Between May 12 and May 27, 2015, a jury trial was held on STI's claims that Schneider/APC's challenged product lines infringed Claim 15 of both the ‘543 and ‘771 patent. On May 29, 2014, the jury returned a verdict in favor of STI finding that the product lines infringed STI's patents. ECF No. 590. In response, Schneider appealed the jury verdict to the Federal Circuit. ECF No. 673. On September 23, 2016, the Federal Circuit held that this court's claim construction of the term “plugstrip” as used in the patents-in-suit was erroneous and issued an order partially reversing the jury verdict and remanding the action to this court.[4] See Server Tech., Inc. v. Am. Power Conversion Corp., 657 Fed.Appx. 1030, 1033-34 (Fed. Cir. 2016). Thereafter, Schneider filed the present renewed motion for summary judgment that Claim 15 of both STI's ‘543 and ‘771 patents are invalid as obvious under 35 U.S.C. § 103. ECF No. 718.

         II. Legal Standard

         Summary judgment is appropriate only when the pleadings, depositions, answers to interrogatories, affidavits, declarations, party stipulations, admissions, and other relevant materials in the record fairly establish that “there is no genuine dispute as to any material fact and the movant is entitled to judgment as a matter of law.” Fed.R.Civ.P. 56(a). In assessing a motion for summary judgment, the evidence, together with all inferences that can reasonably be drawn therefrom, must be read in the light most favorable to the party opposing the motion. Matsushita Elec. Indus. Co. v. Zenith Radio Corp., 475 U.S. 574, 587 (1986); County of Tuolumne v. Sonora Cmty. Hosp., 236 F.3d 1148, 1154 (9th Cir. 2001).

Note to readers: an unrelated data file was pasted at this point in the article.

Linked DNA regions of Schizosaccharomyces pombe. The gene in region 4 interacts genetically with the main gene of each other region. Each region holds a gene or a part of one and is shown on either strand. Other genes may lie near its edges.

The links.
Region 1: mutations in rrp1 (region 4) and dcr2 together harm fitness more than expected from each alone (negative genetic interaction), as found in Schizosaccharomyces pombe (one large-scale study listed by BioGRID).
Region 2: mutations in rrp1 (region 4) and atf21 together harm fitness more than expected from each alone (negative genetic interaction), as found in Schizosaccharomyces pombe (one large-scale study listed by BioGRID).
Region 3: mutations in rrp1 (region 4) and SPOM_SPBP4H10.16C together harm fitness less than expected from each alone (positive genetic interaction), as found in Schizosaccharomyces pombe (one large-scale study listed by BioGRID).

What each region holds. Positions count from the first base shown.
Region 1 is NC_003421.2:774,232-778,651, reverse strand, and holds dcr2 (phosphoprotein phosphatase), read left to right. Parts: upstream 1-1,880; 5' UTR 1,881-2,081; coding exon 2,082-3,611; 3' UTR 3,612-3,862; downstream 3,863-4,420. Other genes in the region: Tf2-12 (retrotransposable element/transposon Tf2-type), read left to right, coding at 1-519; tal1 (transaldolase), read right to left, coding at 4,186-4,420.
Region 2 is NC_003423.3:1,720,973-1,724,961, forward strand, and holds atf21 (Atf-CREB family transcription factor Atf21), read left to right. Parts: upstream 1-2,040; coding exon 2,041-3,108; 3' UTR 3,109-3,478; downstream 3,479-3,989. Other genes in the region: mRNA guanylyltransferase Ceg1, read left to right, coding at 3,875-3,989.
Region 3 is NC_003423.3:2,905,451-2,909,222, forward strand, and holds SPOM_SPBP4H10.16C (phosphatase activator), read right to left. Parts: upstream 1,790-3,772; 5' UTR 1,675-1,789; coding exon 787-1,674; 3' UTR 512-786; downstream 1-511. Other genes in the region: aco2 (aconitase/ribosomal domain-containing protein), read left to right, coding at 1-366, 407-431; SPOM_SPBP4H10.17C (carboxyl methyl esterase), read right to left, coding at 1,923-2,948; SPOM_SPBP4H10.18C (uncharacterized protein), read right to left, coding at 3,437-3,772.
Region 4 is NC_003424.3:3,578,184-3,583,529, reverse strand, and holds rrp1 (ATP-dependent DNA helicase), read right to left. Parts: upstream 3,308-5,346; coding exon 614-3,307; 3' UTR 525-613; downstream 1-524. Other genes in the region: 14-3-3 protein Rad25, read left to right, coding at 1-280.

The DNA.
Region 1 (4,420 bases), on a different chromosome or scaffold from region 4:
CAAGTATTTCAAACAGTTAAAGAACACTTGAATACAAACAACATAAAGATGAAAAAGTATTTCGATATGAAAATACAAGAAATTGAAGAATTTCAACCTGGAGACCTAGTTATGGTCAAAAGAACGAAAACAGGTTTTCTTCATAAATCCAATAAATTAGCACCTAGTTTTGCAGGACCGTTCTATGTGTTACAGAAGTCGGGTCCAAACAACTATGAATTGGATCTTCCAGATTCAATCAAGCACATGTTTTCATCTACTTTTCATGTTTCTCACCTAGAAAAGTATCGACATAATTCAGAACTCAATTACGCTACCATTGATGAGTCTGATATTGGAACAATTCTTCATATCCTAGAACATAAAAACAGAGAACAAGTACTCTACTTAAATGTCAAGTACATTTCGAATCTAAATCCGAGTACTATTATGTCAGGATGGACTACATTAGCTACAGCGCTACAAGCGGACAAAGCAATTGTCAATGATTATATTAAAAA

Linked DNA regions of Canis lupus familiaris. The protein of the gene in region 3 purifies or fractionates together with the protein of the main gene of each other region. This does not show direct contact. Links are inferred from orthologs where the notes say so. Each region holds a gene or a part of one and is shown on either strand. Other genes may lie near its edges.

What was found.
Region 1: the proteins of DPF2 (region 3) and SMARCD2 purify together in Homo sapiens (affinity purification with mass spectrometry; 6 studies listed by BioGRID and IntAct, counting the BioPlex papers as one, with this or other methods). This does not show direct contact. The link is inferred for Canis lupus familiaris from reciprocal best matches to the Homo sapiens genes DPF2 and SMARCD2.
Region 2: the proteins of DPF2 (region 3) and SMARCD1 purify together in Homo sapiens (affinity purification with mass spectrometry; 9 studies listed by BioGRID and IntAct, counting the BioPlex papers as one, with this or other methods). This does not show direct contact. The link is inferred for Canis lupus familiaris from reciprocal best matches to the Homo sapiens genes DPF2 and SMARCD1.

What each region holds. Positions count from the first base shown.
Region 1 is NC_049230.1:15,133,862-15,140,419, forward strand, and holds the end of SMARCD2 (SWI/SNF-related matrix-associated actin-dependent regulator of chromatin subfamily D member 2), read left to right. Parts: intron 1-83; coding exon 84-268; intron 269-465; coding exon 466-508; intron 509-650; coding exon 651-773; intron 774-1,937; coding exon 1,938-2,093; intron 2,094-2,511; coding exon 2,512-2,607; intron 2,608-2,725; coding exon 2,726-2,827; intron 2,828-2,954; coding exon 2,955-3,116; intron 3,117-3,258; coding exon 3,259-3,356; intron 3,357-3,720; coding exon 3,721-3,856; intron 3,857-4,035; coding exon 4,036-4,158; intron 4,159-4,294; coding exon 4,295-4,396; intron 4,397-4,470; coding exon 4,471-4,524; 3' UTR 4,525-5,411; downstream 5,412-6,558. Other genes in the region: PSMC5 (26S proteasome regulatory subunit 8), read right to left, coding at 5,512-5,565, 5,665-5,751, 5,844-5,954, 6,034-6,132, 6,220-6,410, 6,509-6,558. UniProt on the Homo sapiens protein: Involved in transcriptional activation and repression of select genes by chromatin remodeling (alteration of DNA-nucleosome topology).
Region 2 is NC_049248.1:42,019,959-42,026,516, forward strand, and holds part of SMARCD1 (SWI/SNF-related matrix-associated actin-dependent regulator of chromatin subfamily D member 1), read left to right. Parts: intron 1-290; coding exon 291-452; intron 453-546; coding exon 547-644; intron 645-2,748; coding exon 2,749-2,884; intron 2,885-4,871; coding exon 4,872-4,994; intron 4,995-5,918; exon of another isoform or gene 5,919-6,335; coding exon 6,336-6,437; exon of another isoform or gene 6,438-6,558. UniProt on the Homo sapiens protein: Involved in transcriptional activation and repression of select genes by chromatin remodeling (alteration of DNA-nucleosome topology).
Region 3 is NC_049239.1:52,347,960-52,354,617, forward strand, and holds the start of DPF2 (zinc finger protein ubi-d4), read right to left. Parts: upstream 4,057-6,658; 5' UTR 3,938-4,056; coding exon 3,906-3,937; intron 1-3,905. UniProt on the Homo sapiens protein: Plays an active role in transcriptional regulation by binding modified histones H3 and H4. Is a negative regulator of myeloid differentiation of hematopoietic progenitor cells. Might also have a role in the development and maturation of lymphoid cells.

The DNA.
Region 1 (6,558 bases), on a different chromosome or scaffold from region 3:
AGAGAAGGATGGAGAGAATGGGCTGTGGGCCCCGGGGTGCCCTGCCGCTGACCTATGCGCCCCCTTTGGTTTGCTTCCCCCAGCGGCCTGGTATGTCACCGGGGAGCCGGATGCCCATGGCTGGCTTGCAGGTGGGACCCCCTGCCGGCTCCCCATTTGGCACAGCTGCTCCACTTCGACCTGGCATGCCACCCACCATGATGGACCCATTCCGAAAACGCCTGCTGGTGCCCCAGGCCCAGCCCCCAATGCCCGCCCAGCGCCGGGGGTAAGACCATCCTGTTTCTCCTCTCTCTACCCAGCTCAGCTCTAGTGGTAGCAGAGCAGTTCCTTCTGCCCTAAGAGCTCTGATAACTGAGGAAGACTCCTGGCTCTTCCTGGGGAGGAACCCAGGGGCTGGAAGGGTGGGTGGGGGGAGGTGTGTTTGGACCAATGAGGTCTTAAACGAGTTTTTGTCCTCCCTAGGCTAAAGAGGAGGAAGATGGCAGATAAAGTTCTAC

The moving party bears the initial burden of informing the court of the basis for its motion, along with all evidence showing the absence of any genuine dispute of material fact. Celotex Corp. v. Catrett, 477 U.S. 317, 323 (1986). On those issues for which it bears the burden of proof, the moving party must make a showing that is “sufficient for the court to hold that no reasonable trier of fact could find other than for the moving party.” Calderone v. United States, 799 F.2d 254, 259 (6th Cir. 1986); see also Idema v. Dreamworks, Inc., 162 F.Supp.2d 1129, 1141 (C.D. Cal. 2001).